Indian independent agency Thinkstr’s cofounder Satbir Singh shares the pros and cons of work-from-home creativity and what goes into making a major brand campaign during the pandemic.
Fresh from the success of launching a major campaign push for Trucaller, the reality of creating talked-about advertising from home isn't as easy as it seems, says Singh.
“Independent agencies, mostly small in India, do not have the safety-net of core global clients or network support. Ironically, that also means there is no pressure to take evasive action like downsizing your team which otherwise is a heart-breaking event in smaller, closely-knit systems," says Satbir Singh, cofounder of Gurugram-based agency Thinkstr about life as an independent agency founder. A reality which the pandemic brought up close and personal as the entire consumption system got shrunk.
Singh, an avid foodie and a Twitterati, co-founded the agency in 2016 after helming the creative function at network agencies like FCB Ulka, Havas Worldwide and Ogilvy India. Interestingly, Singh counts his agency as perhaps the first agency in the world to start working from home during the pandemic - "we started working from home as early as March 2020".
The last few months have been a tough and often a mixed bag for them, no different from many other similar setups across the country, with marketing budgets being under great pressure.
Work-from-home is not all good news
Now that it is all work-from-home, the challenges being faced in a creative profession like ours are of a different kind, says Singh. In a typical agency system, there is a lot of human interaction, the spontaneity of thought arising out of brainstorming, and approval or rejection of ideas even before one thinks of execution. “The art director working on a layout even as the copywriter agonises over editing the copy is not something that is easily replicable working from home, hashtag or not”, points out Singh.
Singh has a mixed viewpoint about the entire WFH hype of the last few months. “The thing about creativity is that it enjoys a challenge and the better part of last year has been a challenge like never before”, he says. Having said that, it would be lovely if that does not become the norm, believes Singh. Presenting ideas to a team of ten, all of whom have their cameras and microphones switched off is a bit of a nightmare in his view.
Creative calls of the pandemic
Creativity thrives when challenged, believes Singh. Right in the middle of the lockdown, he recalls how the team created a digital film for Dabur Red, a leading Indian toothpaste brand. The making of the film was interesting – “it had characters shoot themselves at their homes doing stuff, these sequences were then stitched into a film with VO and music also created by artists at their homes.” Totally crowdsourced in a way, he adds.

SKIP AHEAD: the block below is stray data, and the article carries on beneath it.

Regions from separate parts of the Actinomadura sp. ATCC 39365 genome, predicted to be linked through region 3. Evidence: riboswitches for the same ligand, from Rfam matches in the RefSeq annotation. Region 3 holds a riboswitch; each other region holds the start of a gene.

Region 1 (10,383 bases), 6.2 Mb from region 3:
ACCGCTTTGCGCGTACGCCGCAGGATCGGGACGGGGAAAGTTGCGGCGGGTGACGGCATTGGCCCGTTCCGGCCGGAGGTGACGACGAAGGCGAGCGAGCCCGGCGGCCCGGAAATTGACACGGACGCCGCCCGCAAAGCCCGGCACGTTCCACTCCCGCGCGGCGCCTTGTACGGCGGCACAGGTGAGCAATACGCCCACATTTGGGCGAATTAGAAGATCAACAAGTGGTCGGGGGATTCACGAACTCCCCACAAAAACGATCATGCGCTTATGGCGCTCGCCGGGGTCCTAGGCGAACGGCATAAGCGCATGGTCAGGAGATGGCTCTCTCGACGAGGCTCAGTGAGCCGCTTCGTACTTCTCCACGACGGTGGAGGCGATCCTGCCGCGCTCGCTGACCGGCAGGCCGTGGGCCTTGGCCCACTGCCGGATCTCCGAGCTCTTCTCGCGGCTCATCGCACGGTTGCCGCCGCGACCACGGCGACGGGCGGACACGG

Dialling up the creativity
The agency that has worked on brands like Reckitt Benckiser, Glenfiddich, Daikin, Hero Electric, Dabur, NITI Aayog among others in the last few years has been in the news recently with the creative work done for Truecaller, the leading caller ID and spam blocking app. The attention-grabbing creatives done in stark, first-person treatment, have been launched primarily as a print and outdoor campaign. The narrative has been pegged around the harassment calls that women receive and how Truecaller can play a role in curtailing the menace with its caller identification feature.
The brief given to the agency was simple, shares Singh. “to communicate that, Truecaller as the number one unidentified caller identification tool is in a unique place to help women identify and report anonymous callers indulging in sexual harassment.”
Truecaller print campaign
Finding the true fit
In an era when causes are often latched on to without much thought for the brand-fitment, was there any apprehension on taking this gender-led creative route? Not really, says Singh since, unlike many brands that force-fit a cause purely for advertising brownies, Truecaller at the heart is all about anonymous caller identification. As per statistics, a staggering 8 out of ten women face sexual harassment on their phones and predatory calls aimed at women is almost like another pandemic. Hence the fit, he adds.
Interestingly, the Stockholm-headquartered company has done creative work with #itsnotok positioning in many markets including India but the current campaign seems to have got the counters buzzing. In India, which is possibly Truecaller’s single largest market, the brand has done a mixed bag of creative work, ranging from taking a celebrity for its debut TV spot in India to going in for the long-form humorous route last year.